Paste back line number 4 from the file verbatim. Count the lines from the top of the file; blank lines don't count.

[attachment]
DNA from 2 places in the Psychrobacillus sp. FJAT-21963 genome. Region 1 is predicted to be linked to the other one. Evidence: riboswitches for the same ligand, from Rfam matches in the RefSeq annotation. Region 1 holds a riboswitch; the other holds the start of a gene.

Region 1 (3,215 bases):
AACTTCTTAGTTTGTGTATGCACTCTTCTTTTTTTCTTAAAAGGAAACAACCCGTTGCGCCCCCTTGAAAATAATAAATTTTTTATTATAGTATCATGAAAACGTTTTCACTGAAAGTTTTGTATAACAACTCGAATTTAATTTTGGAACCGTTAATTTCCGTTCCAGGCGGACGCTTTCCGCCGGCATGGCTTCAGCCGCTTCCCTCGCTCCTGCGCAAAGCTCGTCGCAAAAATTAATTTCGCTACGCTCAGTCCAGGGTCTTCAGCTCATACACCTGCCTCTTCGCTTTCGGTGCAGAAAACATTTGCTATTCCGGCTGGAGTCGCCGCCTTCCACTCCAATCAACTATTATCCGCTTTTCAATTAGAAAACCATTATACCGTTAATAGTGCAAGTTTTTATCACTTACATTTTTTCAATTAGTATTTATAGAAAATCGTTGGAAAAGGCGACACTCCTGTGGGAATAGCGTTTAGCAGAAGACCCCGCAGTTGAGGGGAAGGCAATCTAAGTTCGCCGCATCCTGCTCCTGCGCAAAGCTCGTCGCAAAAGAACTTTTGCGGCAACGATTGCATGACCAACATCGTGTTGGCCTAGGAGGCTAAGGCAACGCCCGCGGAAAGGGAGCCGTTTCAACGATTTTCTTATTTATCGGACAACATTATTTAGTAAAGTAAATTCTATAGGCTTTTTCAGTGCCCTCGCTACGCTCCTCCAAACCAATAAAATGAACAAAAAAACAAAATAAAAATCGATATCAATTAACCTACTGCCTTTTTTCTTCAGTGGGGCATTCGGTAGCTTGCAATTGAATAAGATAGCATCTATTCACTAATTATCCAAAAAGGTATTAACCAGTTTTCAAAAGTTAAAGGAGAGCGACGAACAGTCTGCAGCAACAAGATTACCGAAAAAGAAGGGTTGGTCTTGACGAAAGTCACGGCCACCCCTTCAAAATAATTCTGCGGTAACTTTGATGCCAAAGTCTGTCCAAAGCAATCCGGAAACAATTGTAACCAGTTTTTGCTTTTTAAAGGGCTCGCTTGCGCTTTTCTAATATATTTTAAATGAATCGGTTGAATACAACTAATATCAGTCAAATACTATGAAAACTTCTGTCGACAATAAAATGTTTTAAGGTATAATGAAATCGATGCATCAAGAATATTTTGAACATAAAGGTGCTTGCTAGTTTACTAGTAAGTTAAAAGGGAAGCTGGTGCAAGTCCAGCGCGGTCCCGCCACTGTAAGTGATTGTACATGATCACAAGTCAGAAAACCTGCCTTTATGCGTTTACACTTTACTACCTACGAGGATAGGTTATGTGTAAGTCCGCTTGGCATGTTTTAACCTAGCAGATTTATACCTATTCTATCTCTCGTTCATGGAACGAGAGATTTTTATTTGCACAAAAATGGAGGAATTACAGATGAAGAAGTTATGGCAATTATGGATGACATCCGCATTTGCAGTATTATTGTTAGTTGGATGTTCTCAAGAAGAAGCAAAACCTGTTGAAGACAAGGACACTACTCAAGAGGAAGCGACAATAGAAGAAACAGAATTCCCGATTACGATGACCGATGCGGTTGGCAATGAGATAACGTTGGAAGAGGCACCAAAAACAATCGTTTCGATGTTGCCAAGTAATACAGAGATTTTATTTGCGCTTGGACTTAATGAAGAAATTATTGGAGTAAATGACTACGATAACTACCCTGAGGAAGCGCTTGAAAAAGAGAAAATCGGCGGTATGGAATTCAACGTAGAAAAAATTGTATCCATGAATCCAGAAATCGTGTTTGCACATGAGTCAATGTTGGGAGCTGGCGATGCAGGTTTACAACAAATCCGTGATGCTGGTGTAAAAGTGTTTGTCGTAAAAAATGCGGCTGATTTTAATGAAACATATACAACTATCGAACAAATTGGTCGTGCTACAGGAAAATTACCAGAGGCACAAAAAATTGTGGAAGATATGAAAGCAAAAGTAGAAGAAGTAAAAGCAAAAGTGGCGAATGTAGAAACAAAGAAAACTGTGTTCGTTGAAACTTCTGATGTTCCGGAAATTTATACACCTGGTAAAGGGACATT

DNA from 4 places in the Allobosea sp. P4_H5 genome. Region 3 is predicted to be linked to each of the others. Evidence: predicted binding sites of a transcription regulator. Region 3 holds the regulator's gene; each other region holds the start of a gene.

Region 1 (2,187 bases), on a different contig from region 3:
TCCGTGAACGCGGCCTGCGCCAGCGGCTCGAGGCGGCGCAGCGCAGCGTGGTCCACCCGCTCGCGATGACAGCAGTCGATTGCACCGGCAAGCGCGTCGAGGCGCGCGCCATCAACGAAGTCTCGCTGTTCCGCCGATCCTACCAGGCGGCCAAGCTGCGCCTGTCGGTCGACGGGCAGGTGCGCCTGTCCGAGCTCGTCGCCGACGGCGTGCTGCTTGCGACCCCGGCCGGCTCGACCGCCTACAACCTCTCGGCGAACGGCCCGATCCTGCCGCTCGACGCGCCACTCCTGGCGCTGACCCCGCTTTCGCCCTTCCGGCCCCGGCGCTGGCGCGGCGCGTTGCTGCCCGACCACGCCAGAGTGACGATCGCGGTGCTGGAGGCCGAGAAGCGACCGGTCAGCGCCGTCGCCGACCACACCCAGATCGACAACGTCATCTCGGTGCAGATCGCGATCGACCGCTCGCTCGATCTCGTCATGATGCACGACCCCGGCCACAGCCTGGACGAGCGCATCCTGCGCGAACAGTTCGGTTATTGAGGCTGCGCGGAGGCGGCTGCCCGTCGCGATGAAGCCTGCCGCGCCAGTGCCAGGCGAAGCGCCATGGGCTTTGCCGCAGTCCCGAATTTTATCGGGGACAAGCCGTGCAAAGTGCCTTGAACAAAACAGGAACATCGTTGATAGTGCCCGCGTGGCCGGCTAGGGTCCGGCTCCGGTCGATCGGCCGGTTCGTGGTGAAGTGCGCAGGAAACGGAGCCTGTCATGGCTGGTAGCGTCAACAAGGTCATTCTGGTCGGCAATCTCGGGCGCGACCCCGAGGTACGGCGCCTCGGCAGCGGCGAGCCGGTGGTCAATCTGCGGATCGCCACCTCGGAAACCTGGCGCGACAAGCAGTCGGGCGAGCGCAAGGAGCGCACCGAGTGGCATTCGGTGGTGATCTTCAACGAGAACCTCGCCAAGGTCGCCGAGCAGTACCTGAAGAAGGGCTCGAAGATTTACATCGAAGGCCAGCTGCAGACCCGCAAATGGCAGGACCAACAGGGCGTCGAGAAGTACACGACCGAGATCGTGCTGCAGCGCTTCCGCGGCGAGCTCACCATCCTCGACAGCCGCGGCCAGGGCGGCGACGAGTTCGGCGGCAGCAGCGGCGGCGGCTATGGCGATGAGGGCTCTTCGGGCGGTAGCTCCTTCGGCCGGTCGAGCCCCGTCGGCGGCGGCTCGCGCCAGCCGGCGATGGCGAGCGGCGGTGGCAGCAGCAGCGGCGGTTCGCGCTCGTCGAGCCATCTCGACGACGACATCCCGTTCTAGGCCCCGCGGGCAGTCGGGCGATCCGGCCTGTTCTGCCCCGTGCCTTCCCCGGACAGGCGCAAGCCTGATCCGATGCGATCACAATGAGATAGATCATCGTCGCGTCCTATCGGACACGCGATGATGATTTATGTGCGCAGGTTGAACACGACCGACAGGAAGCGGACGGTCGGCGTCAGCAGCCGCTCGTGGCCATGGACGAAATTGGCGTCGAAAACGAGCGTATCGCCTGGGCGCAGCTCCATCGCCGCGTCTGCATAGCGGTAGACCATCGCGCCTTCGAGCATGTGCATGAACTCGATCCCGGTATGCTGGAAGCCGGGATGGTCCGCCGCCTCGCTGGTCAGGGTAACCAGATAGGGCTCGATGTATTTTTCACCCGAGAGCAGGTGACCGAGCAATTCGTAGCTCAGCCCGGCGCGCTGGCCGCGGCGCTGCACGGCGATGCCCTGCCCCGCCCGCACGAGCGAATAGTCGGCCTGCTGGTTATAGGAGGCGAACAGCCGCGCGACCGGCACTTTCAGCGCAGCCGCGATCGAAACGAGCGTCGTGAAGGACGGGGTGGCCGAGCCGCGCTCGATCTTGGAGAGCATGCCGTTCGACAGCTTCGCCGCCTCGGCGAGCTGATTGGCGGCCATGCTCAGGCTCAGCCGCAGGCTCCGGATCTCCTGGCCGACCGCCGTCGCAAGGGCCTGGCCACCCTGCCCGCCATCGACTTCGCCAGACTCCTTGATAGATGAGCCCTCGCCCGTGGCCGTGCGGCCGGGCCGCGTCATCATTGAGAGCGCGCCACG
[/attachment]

DNA from 4 places in the Allobosea sp. P4_H5 genome. Region 3 is predicted to be linked to each of the others. Evidence: predicted binding sites of a transcription regulator. Region 3 holds the regulator's gene; each other region holds the start of a gene.